Blue Cross Blue Shield sees ‘urgent’ need for Congress to stabilize ObamaCare markets
A leading health insurance group said Monday there is an “urgent” need for Congress to act to stabilize ObamaCare markets after the repeal of the individual mandate in December.
“There’s an urgent need to stabilize the market,” Justine Handelman, a senior vice president at the Blue Cross Blue Shield Association, told reporters at a briefing.
She said the most important action Congress could take is to provide funding for what is known as reinsurance, which helps cover the costs of especially sick patients, thereby bringing down premiums.
“Without the mandate we think that the single most important thing that can help offset that loss is dedicated funding for reinsurance,” Handelman said.
The group pointed in particular to a bill from Rep. Ryan Costello (R-Pa.) in the House to provide reinsurance funding, as well as funding for other ObamaCare payments known as cost-sharing reductions (CSRs).
Momentum has been building in Congress for a stabilization measure, which could be included as part of a long-term government funding deal in the coming weeks. Conservatives object to the idea as a “bailout” of insurers, but many Republicans, including leadership in both chambers, has expressed interest in the idea.
Blue Cross officials said, based on data from the consulting firm Oliver Wyman, they project that if Congress provided $15 billion per year in reinsurance funding, as well as the CSR payments, premiums for silver plans, the most popular type, would be significantly lowered. They project that premiums would be 17 percent lower on net in 2019 than they are in 2018, and 27 percent lower than they otherwise would have been.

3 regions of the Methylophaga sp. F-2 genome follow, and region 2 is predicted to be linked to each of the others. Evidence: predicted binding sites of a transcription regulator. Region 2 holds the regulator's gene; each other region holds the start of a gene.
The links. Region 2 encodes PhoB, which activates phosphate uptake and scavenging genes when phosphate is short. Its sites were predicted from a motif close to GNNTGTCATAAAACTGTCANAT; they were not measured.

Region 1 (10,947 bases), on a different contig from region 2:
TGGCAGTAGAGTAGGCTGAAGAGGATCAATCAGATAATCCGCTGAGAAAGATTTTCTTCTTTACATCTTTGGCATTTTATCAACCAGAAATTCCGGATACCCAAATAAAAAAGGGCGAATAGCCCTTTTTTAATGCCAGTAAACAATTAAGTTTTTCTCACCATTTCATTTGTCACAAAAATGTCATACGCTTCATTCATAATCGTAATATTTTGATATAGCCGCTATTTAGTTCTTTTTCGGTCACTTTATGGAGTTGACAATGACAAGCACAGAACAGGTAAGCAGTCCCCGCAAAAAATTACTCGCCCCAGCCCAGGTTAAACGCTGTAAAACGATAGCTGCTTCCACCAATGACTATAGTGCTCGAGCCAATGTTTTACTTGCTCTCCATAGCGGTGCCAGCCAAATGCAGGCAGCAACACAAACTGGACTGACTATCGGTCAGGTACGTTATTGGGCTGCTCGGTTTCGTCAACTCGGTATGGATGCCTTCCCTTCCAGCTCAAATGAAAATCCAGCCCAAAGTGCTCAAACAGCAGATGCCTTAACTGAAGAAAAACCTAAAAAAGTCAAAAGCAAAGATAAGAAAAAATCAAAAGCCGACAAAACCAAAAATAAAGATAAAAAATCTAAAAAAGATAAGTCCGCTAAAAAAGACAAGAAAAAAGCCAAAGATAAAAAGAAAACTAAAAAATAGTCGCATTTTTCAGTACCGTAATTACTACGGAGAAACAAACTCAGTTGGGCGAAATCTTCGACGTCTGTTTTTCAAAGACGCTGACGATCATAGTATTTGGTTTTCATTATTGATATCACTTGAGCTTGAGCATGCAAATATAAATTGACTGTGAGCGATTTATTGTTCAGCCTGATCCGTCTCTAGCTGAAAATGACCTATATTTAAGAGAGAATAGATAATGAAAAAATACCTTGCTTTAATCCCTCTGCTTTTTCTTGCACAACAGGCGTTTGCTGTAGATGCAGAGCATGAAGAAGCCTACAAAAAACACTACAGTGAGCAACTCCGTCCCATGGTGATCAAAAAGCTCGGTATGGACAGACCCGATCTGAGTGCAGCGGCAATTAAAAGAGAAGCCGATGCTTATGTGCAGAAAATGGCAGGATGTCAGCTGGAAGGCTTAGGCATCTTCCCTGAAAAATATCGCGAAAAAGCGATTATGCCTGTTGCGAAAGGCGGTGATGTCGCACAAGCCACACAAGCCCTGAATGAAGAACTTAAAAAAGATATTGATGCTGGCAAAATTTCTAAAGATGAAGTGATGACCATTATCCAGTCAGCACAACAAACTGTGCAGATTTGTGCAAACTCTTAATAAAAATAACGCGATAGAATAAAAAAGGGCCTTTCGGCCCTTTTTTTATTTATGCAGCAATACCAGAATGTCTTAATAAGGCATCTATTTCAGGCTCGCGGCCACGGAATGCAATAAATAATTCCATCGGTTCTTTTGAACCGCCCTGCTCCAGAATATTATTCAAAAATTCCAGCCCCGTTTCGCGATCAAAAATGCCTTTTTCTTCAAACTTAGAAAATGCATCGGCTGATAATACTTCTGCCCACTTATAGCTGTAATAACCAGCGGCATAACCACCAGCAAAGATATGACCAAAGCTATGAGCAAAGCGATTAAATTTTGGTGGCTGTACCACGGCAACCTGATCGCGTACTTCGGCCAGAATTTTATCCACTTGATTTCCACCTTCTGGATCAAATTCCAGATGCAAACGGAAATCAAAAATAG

“When’s the last time you’ve seen an actual net reduction in rates?” said Kris Haltmeyer, a vice president at the Blue Cross association. “That’s the type of outcome you could have with funding reinsurance.”
Officials said funding CSRs and providing reinsurance funding would go a long way to make up for the loss of the individual mandate, which helped get healthier people enrolled to balance out the sick.
Haltmeyer said reinsurance funding would more than make up for the projected 10 percent increase in premiums from Republicans repealing the individual mandate in the tax-reform bill in December.
With that stability funding, Haltmeyer noted the remaining effect of the repeal of the individual mandate would be that less people would have health insurance. Some insurers could also pull out of certain markets, though he said it is not clear that would happen.
“There will be fewer people participating,” Haltmeyer said. “It could have an effect in some areas on participation, but we really won’t know that until the fall.”